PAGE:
At the end of his trip, strong winds whipped up the sea surface, creating a conveyor belt of waves that stacked up for a mile. "These little kids, maybe 10 or 12 years old, were playing on their V1s, ripping," Becerra recalls, describing how thrilled they were-the same stoke that keeps him fired up. "That was awesome to see."
In 2023, Becerra will no longer be competing as a junior. He'll be paddling against top athletes on the Mainland and abroad, as well as crossing the Kaiwi Channel between Molokai and Oahu solo for the first time. But whether he lives up to others' high expectations is secondary. "I love paddling," he says. "I love the people I paddle with, the community. They're a special group and I want to keep them around in my life as long as I can."
Back in Kona, Becerra applies everything he's learned. "I'm starting to feel the mana [spiritual power] in the water. It's supernatural in a way," he says, explaining that being in his element gives him a sense of comfort. Even on his recovery days, he'll go surf the shorebreak with his younger brother, Ethan. I always wondered why I love going to the ocean, and I think it's because of this spiritual feeling."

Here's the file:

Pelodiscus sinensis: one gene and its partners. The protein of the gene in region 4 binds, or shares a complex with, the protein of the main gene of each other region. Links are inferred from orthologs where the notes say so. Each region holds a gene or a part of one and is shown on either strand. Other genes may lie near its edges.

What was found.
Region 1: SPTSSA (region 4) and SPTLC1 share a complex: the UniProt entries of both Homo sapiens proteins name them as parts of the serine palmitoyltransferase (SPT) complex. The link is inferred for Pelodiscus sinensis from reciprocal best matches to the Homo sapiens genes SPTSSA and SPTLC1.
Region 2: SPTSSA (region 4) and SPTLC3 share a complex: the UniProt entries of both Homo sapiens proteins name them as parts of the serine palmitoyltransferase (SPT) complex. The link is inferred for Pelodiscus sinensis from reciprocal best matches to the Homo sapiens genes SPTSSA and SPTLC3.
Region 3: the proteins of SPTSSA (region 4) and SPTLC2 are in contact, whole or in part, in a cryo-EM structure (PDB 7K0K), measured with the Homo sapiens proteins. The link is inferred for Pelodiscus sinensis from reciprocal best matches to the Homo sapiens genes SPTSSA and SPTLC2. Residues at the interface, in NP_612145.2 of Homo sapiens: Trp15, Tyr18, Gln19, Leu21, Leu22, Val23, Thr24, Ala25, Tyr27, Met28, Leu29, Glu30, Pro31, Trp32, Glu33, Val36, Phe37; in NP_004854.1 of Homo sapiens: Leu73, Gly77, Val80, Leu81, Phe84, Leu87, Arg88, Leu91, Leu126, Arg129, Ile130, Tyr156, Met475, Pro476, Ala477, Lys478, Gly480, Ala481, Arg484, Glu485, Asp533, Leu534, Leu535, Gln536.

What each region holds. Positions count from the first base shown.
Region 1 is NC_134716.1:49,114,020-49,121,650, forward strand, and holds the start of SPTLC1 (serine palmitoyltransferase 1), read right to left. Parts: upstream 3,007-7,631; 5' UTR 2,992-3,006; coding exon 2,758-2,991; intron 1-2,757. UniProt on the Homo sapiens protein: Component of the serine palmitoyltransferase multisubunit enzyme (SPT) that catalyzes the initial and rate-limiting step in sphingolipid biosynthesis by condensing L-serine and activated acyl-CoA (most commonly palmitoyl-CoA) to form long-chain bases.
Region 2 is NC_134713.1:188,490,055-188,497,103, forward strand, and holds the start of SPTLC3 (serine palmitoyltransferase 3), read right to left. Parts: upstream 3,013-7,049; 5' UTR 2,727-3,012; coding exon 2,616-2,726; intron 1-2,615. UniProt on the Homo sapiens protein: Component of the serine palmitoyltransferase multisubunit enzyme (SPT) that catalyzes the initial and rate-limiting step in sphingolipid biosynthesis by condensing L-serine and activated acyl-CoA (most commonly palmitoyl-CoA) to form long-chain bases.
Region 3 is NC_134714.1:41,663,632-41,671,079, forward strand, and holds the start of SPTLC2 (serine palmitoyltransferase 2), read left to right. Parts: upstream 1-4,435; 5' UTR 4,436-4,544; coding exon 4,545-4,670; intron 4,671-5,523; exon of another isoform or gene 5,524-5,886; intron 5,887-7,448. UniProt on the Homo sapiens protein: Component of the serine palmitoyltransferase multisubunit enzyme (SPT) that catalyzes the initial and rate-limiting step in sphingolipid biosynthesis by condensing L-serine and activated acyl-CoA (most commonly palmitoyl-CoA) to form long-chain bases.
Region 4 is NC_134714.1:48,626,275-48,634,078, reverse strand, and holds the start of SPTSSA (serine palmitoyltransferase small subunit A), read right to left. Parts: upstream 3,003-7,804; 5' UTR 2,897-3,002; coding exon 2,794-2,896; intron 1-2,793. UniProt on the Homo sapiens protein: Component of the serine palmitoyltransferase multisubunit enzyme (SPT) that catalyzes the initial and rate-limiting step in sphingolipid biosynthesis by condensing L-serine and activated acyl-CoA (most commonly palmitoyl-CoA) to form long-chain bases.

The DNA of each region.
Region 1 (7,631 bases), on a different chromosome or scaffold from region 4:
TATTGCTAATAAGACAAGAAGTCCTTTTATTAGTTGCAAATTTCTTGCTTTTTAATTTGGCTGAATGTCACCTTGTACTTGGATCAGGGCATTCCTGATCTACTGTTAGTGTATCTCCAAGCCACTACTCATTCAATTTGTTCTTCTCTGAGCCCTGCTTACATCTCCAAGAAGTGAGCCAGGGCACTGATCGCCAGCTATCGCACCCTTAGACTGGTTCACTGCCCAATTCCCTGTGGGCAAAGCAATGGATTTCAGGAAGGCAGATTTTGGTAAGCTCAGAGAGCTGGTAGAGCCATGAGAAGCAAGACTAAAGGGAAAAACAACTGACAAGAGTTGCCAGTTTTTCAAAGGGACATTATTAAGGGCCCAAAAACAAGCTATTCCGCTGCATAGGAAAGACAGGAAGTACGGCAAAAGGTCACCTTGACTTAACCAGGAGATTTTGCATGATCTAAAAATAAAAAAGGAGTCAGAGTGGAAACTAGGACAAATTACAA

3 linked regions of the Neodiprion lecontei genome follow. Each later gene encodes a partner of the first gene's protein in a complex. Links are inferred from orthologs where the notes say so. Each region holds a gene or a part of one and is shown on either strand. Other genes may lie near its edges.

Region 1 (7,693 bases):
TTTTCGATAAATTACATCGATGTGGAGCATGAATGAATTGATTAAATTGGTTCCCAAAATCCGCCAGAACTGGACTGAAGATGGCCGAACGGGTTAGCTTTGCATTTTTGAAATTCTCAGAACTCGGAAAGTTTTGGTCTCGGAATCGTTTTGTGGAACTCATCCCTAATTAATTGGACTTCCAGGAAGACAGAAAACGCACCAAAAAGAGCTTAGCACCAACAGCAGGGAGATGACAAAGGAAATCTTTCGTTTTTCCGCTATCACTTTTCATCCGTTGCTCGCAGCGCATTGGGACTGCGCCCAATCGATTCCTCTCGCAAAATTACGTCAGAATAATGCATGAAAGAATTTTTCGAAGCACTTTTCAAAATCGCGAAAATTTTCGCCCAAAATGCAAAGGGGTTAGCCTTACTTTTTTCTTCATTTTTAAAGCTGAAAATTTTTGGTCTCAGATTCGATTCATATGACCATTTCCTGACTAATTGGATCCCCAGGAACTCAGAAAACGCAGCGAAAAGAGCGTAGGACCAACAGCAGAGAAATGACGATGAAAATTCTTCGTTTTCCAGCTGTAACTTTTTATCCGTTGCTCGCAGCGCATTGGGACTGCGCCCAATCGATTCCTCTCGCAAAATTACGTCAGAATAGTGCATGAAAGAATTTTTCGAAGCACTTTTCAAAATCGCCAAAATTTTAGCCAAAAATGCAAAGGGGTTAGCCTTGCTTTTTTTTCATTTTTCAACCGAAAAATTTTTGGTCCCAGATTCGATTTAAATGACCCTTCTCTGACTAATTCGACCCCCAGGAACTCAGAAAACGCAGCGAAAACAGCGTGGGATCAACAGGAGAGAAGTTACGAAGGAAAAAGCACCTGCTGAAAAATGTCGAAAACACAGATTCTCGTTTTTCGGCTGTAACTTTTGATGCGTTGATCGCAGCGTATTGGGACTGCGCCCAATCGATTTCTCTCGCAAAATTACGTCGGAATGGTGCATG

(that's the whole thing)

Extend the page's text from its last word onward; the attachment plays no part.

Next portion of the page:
Kaawa-Nolan recognizes Becerra's commitment-and potential: "When he was younger, Avan was on our escort boat watching us race while most boys were playing with their friends. The passion is his foundation. As long as he doesn't lose that, he will be the best."
Becerra is excited for the 2023 season-the first in which he'll compete in the open division, not as a junior-which will take him to races on the Mainland and abroad. If the Molokai Solo is held once again post-pandemic, he's eager for his first chance to race across the Kaiwi Channel. Obviously, he's out to win, "but I'm also here for the journey-exploring everywhere, developing new skills, meeting new people," he says. "That's a big plus for me."
Until then Becerra will be getting up early, putting in the work at his job and his passion, determined to become the champion he's got the potential to be. "I'm always watching the ocean, trying to find new ways to push my canoe to a faster speed in different conditions," he says. "When I come out, I feel so refreshed. I go straight home, I shower, I eat and I go to bed. I don't stay up late. I cannot, because that's my life."